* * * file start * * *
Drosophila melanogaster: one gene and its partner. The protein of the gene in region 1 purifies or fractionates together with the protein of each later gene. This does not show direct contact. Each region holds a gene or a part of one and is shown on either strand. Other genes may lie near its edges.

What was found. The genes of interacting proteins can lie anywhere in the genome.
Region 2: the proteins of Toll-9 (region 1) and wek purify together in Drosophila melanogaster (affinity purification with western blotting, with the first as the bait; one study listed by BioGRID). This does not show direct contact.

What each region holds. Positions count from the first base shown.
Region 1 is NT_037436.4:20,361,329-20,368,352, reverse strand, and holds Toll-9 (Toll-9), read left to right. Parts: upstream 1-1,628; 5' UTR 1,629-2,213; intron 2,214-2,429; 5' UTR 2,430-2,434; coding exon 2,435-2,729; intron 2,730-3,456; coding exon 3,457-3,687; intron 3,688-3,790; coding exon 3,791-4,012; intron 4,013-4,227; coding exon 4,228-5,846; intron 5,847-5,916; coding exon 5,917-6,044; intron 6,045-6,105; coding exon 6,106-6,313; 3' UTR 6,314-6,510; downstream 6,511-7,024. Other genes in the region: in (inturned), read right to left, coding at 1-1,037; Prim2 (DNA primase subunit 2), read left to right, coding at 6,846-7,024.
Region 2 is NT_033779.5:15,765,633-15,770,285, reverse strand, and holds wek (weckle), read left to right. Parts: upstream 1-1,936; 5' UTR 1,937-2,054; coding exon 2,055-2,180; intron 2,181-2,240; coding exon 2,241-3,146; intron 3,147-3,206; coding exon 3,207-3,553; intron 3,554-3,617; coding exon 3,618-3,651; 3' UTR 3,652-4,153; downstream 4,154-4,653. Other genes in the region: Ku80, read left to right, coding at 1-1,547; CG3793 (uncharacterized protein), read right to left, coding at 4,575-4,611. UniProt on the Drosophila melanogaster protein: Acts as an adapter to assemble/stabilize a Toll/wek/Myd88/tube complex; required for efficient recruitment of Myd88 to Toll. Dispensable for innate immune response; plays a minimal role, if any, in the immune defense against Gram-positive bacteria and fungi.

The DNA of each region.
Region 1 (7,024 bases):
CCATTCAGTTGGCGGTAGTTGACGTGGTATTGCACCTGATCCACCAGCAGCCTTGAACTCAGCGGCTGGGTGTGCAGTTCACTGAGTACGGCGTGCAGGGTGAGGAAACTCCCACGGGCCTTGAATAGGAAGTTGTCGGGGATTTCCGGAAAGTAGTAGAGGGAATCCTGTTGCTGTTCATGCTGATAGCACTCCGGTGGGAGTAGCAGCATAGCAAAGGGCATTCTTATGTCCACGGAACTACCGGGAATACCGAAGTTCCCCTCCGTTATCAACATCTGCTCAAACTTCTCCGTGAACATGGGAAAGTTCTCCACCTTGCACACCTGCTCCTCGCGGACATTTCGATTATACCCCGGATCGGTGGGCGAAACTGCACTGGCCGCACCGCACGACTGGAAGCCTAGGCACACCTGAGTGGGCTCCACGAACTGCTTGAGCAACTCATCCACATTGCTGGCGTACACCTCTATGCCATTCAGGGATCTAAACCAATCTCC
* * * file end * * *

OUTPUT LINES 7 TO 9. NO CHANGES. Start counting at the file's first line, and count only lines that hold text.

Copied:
The DNA of each region.
Region 1 (7,024 bases):
CCATTCAGTTGGCGGTAGTTGACGTGGTATTGCACCTGATCCACCAGCAGCCTTGAACTCAGCGGCTGGGTGTGCAGTTCACTGAGTACGGCGTGCAGGGTGAGGAAACTCCCACGGGCCTTGAATAGGAAGTTGTCGGGGATTTCCGGAAAGTAGTAGAGGGAATCCTGTTGCTGTTCATGCTGATAGCACTCCGGTGGGAGTAGCAGCATAGCAAAGGGCATTCTTATGTCCACGGAACTACCGGGAATACCGAAGTTCCCCTCCGTTATCAACATCTGCTCAAACTTCTCCGTGAACATGGGAAAGTTCTCCACCTTGCACACCTGCTCCTCGCGGACATTTCGATTATACCCCGGATCGGTGGGCGAAACTGCACTGGCCGCACCGCACGACTGGAAGCCTAGGCACACCTGAGTGGGCTCCACGAACTGCTTGAGCAACTCATCCACATTGCTGGCGTACACCTCTATGCCATTCAGGGATCTAAACCAATCTCC